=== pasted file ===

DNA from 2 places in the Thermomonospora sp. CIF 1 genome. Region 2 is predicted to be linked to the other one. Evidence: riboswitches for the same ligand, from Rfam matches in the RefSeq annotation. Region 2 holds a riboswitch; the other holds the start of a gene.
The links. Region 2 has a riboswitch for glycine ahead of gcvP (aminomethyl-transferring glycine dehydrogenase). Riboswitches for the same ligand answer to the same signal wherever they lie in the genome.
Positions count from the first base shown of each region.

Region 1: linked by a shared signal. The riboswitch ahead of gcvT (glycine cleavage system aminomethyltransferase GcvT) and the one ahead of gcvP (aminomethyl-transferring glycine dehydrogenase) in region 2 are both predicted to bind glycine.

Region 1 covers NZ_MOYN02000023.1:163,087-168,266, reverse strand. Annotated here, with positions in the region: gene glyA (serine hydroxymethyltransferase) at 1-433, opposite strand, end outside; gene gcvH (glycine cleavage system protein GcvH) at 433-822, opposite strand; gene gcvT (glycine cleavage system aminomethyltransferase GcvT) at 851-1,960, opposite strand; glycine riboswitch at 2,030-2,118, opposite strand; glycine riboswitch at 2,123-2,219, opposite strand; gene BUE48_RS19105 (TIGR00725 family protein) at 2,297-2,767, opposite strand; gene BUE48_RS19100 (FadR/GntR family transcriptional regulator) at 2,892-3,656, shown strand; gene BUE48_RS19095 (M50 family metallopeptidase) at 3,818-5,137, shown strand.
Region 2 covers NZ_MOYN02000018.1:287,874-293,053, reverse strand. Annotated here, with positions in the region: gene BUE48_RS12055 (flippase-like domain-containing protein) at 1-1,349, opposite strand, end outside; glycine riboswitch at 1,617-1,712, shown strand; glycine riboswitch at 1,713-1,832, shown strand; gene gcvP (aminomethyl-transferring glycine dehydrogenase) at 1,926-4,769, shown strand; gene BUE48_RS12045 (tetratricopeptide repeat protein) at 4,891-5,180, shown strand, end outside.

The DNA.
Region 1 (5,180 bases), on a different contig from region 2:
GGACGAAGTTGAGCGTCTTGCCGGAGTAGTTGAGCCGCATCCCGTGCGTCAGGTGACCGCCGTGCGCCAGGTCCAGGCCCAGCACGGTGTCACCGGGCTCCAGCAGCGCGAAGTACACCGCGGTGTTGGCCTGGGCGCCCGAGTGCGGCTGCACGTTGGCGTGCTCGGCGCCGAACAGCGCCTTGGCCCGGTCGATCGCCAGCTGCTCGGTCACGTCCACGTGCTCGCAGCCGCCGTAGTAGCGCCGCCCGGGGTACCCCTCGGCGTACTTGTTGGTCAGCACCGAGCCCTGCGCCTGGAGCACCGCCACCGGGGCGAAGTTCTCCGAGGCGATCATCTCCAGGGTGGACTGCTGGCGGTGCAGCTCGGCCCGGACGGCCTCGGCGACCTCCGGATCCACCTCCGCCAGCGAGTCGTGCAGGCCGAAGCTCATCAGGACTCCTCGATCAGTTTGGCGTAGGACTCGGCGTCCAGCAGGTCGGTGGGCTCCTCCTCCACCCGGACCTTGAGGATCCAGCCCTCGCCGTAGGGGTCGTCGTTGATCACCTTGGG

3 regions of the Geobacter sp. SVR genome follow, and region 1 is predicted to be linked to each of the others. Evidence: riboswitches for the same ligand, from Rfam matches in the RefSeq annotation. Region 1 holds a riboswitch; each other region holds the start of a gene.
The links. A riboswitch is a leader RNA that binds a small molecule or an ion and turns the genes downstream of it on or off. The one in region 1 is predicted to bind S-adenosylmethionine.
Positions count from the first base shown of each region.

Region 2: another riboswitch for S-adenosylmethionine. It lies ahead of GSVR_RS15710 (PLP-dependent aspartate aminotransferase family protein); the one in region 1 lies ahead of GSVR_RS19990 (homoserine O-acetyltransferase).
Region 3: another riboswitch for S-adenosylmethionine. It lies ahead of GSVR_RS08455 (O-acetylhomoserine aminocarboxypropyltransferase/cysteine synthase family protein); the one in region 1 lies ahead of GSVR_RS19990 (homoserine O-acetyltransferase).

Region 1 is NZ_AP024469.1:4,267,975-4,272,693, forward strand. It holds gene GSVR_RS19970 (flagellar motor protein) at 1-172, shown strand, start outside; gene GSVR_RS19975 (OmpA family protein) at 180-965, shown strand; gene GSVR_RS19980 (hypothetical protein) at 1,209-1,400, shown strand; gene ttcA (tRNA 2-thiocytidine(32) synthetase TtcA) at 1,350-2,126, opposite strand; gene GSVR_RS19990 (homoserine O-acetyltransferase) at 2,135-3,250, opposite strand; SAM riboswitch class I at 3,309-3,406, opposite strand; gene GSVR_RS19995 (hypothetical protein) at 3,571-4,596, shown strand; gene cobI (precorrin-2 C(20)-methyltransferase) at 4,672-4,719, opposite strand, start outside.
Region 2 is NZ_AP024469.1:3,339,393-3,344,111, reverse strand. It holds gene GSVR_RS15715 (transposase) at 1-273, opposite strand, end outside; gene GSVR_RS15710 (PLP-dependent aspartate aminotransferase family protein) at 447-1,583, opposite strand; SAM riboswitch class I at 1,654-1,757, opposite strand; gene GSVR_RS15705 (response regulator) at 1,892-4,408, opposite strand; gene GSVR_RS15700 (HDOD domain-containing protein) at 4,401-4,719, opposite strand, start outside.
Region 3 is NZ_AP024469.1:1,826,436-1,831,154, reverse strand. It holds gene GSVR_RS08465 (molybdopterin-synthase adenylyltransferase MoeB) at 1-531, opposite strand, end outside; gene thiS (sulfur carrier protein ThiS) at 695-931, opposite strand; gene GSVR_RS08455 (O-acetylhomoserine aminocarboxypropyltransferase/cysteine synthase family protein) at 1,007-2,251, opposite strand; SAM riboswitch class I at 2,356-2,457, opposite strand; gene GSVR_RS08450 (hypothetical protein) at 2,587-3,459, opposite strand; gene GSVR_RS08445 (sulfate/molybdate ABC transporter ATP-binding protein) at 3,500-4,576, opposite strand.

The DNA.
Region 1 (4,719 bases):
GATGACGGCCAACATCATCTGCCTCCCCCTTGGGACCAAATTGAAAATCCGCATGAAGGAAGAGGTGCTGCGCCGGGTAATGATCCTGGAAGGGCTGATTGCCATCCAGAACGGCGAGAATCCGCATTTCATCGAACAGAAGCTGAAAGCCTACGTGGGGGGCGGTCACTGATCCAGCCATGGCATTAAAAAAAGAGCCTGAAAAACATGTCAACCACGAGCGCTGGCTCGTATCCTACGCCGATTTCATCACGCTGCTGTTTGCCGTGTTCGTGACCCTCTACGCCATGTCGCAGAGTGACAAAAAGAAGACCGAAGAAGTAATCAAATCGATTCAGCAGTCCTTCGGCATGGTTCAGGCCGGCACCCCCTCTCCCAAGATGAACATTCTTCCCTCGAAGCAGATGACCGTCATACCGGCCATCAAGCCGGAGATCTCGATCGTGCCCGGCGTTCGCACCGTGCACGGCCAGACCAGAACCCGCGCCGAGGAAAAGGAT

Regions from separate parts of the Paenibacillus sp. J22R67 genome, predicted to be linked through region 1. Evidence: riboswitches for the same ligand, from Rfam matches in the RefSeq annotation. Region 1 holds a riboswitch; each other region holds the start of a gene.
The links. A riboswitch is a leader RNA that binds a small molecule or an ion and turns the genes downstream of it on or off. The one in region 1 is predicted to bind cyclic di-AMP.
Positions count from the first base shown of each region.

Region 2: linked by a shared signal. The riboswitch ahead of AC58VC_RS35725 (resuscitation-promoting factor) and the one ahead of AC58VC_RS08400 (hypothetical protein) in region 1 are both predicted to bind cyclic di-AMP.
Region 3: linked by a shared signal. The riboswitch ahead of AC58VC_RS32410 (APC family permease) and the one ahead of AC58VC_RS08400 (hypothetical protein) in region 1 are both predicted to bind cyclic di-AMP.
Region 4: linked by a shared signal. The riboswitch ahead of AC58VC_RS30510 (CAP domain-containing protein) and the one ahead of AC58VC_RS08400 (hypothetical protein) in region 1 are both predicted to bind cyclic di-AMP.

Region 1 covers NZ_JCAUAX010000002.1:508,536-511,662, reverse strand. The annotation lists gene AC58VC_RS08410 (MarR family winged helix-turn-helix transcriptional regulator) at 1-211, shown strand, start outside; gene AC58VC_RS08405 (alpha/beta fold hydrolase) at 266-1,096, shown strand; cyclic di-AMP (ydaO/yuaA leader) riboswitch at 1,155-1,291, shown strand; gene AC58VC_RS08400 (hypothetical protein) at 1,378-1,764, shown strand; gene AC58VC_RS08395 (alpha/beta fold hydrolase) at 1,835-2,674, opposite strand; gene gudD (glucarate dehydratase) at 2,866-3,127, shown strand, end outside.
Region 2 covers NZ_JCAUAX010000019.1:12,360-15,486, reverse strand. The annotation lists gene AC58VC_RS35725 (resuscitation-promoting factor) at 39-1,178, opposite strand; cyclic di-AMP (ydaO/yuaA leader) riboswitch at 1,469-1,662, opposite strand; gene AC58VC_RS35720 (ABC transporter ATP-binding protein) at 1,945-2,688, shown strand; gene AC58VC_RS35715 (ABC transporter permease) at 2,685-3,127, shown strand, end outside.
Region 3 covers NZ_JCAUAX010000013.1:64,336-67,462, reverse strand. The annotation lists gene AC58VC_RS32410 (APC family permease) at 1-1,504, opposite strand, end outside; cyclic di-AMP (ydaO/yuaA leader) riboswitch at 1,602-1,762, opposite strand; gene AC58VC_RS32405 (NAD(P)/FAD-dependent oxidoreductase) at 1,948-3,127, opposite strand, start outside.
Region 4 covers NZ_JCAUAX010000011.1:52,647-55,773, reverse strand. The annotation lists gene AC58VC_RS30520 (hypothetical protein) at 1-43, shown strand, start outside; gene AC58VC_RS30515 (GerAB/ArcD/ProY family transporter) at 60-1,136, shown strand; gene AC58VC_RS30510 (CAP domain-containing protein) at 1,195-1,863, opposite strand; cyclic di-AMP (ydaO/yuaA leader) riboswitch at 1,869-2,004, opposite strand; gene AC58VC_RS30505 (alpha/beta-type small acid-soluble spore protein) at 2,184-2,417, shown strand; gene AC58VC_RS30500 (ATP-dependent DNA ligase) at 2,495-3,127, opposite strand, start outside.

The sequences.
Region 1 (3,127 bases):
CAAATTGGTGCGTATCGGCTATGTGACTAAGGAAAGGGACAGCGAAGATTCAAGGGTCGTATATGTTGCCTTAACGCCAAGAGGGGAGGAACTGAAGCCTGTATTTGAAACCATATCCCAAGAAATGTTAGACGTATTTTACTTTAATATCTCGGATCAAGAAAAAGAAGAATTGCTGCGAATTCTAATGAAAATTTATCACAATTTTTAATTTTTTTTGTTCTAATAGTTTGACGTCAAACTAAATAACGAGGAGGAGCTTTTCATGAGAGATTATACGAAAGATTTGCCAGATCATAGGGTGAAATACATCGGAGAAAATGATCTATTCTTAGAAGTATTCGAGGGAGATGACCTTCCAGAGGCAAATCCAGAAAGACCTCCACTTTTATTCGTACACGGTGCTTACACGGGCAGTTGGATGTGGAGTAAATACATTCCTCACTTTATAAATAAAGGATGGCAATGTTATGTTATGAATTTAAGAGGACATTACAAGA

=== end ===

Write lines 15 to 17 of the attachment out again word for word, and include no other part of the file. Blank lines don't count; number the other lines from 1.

Region 1 is NZ_AP024469.1:4,267,975-4,272,693, forward strand. It holds gene GSVR_RS19970 (flagellar motor protein) at 1-172, shown strand, start outside; gene GSVR_RS19975 (OmpA family protein) at 180-965, shown strand; gene GSVR_RS19980 (hypothetical protein) at 1,209-1,400, shown strand; gene ttcA (tRNA 2-thiocytidine(32) synthetase TtcA) at 1,350-2,126, opposite strand; gene GSVR_RS19990 (homoserine O-acetyltransferase) at 2,135-3,250, opposite strand; SAM riboswitch class I at 3,309-3,406, opposite strand; gene GSVR_RS19995 (hypothetical protein) at 3,571-4,596, shown strand; gene cobI (precorrin-2 C(20)-methyltransferase) at 4,672-4,719, opposite strand, start outside.
Region 2 is NZ_AP024469.1:3,339,393-3,344,111, reverse strand. It holds gene GSVR_RS15715 (transposase) at 1-273, opposite strand, end outside; gene GSVR_RS15710 (PLP-dependent aspartate aminotransferase family protein) at 447-1,583, opposite strand; SAM riboswitch class I at 1,654-1,757, opposite strand; gene GSVR_RS15705 (response regulator) at 1,892-4,408, opposite strand; gene GSVR_RS15700 (HDOD domain-containing protein) at 4,401-4,719, opposite strand, start outside.
Region 3 is NZ_AP024469.1:1,826,436-1,831,154, reverse strand. It holds gene GSVR_RS08465 (molybdopterin-synthase adenylyltransferase MoeB) at 1-531, opposite strand, end outside; gene thiS (sulfur carrier protein ThiS) at 695-931, opposite strand; gene GSVR_RS08455 (O-acetylhomoserine aminocarboxypropyltransferase/cysteine synthase family protein) at 1,007-2,251, opposite strand; SAM riboswitch class I at 2,356-2,457, opposite strand; gene GSVR_RS08450 (hypothetical protein) at 2,587-3,459, opposite strand; gene GSVR_RS08445 (sulfate/molybdate ABC transporter ATP-binding protein) at 3,500-4,576, opposite strand.